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A preventive mastectomy means that a woman chooses to have her breasts surgically removed in order to prevent the development of breast cancer in the future. It is reserved for women who are at a very high risk of developing breast cancer in their lifetime.

The process starts with a consultation with our breast surgeon that covers a woman's risk factors for breast cancer, such as family history of breast or ovarian cancers, her personal history of abnormal breast biopsies as well as a thorough breast exam. She may undergo genetic testing to see if she is a carrier of a harmful genetic mutation, such as the BRCA1 or BRCA2 gene, and will also consult with a plastic surgeon to discuss breast reconstructive options.

During the mastectomy surgery all of the breast tissue is removed, and the skin is left intact for the reconstruction of the new breast and implant. Generally, patients spend one night in the hospital after the surgery and recovery takes four to six weeks. Most women do very well and, after reconstruction, are extremely happy with their cosmetic result. They can do everything they could before surgery - wear a bikini, exercise and be there for their family - not to mention the peace of mind that comes with significantly decreasing their risk of breast cancer.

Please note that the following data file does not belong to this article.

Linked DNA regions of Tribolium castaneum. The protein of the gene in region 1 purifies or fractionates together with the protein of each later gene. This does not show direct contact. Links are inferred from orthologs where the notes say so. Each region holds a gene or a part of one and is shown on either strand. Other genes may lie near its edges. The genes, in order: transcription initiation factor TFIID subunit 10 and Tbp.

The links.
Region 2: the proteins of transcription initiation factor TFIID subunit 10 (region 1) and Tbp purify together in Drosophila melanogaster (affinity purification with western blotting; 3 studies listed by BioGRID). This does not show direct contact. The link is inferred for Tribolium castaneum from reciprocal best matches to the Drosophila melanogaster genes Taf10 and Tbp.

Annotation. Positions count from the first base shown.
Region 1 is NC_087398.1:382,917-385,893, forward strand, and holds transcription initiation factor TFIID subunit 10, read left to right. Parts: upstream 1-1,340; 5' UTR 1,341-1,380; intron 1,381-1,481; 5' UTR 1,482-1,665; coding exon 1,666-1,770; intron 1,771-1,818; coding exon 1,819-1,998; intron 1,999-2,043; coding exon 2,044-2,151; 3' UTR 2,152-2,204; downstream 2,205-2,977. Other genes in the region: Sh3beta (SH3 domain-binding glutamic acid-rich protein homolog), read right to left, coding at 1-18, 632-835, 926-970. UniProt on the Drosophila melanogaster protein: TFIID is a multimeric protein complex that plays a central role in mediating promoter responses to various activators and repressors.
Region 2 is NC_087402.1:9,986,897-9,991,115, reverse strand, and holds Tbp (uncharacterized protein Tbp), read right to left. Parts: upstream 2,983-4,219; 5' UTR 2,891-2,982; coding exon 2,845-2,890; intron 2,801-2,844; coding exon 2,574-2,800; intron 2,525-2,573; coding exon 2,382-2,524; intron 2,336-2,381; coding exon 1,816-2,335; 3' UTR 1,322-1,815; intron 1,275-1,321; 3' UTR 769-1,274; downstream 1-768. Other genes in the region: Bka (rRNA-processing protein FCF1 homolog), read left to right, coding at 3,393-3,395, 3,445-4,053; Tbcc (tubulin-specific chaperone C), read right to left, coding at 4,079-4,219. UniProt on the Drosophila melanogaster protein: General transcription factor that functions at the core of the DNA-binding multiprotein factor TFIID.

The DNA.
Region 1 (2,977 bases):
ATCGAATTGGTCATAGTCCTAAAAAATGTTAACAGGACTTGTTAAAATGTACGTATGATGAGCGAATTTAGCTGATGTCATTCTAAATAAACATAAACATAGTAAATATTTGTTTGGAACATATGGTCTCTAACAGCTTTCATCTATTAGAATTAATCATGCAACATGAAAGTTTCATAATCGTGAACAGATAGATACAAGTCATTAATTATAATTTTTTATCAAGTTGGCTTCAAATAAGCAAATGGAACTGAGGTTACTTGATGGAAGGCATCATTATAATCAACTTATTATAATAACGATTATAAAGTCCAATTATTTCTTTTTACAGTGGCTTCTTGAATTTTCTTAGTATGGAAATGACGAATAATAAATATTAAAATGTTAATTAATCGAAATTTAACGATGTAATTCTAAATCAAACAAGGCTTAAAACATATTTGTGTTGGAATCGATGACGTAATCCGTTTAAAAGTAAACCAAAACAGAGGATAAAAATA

How effective is the surgery in preventing breast cancer?

Preventive mastectomy is extremely effective in preventing breast cancer in high risk women and can decrease their risk of developing it by 90-95 percent. It is the greatest breast cancer risk-reductive strategy that we have.

What about alternatives?

Alternatives to preventive mastectomy include high-risk screening which usually means a woman undergoes a clinical breast exam by her doctor every six months along with screening mammography and breast MRI on a prescribed schedule. They may also be encouraged to take Tamoxifen, a medication that can decrease the risk of developing breast cancer by 50 percent when taken daily for five years.

Women who are at high-risk of developing breast cancer are encouraged to be followed by a breast surgeon and to regularly perform self-exams, getting to know their breasts and reporting any changes to their doctor.